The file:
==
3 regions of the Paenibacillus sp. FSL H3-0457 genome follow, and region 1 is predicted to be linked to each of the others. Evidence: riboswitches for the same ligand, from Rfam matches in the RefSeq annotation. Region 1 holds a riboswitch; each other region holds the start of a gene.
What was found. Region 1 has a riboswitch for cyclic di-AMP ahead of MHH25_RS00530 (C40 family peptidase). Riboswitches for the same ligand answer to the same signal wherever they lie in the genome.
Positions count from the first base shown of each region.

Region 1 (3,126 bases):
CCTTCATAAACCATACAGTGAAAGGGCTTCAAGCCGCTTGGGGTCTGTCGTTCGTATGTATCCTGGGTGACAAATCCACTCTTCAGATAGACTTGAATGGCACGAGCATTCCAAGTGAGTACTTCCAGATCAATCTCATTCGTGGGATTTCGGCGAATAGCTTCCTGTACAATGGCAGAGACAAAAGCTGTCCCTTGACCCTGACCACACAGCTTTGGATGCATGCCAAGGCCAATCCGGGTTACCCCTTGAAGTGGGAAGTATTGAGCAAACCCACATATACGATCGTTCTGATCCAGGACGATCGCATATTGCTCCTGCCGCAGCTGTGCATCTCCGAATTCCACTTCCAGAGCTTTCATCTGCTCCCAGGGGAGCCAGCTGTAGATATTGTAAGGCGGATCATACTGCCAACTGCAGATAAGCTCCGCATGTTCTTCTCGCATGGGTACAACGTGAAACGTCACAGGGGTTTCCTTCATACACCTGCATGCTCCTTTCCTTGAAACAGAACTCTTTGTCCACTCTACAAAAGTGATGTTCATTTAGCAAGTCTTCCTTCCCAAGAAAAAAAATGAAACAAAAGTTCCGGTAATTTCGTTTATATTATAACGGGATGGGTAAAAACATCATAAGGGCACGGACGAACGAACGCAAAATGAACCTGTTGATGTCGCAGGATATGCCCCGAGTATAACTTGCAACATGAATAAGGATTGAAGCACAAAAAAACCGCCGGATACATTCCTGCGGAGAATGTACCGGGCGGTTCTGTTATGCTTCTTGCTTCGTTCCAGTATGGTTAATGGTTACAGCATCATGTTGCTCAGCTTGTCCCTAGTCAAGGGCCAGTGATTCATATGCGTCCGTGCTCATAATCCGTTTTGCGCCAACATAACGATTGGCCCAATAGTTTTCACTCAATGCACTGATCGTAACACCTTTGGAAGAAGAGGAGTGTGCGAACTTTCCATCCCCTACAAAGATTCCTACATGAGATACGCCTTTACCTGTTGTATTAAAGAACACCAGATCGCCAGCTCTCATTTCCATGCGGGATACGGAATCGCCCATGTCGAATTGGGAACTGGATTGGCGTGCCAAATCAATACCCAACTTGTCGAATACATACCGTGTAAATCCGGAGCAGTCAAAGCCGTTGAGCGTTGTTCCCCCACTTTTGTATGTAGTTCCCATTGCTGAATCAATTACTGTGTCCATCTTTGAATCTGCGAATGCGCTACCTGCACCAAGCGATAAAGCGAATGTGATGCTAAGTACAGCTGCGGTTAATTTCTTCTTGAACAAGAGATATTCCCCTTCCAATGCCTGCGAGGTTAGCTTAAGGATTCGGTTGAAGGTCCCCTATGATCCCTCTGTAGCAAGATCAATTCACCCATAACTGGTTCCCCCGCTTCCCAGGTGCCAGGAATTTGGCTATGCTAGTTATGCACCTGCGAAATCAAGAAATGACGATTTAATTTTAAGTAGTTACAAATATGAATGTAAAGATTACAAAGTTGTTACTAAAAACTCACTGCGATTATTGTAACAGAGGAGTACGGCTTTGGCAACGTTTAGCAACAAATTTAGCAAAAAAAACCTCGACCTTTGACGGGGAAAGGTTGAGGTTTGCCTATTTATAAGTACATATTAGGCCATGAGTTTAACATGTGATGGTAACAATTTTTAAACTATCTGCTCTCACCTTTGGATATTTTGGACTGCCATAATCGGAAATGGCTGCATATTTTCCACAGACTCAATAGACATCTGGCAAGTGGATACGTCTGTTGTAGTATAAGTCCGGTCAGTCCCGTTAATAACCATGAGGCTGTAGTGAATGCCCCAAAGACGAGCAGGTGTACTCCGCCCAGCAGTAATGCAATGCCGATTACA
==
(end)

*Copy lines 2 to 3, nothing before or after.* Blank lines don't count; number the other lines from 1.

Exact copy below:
What was found. Region 1 has a riboswitch for cyclic di-AMP ahead of MHH25_RS00530 (C40 family peptidase). Riboswitches for the same ligand answer to the same signal wherever they lie in the genome.
Positions count from the first base shown of each region.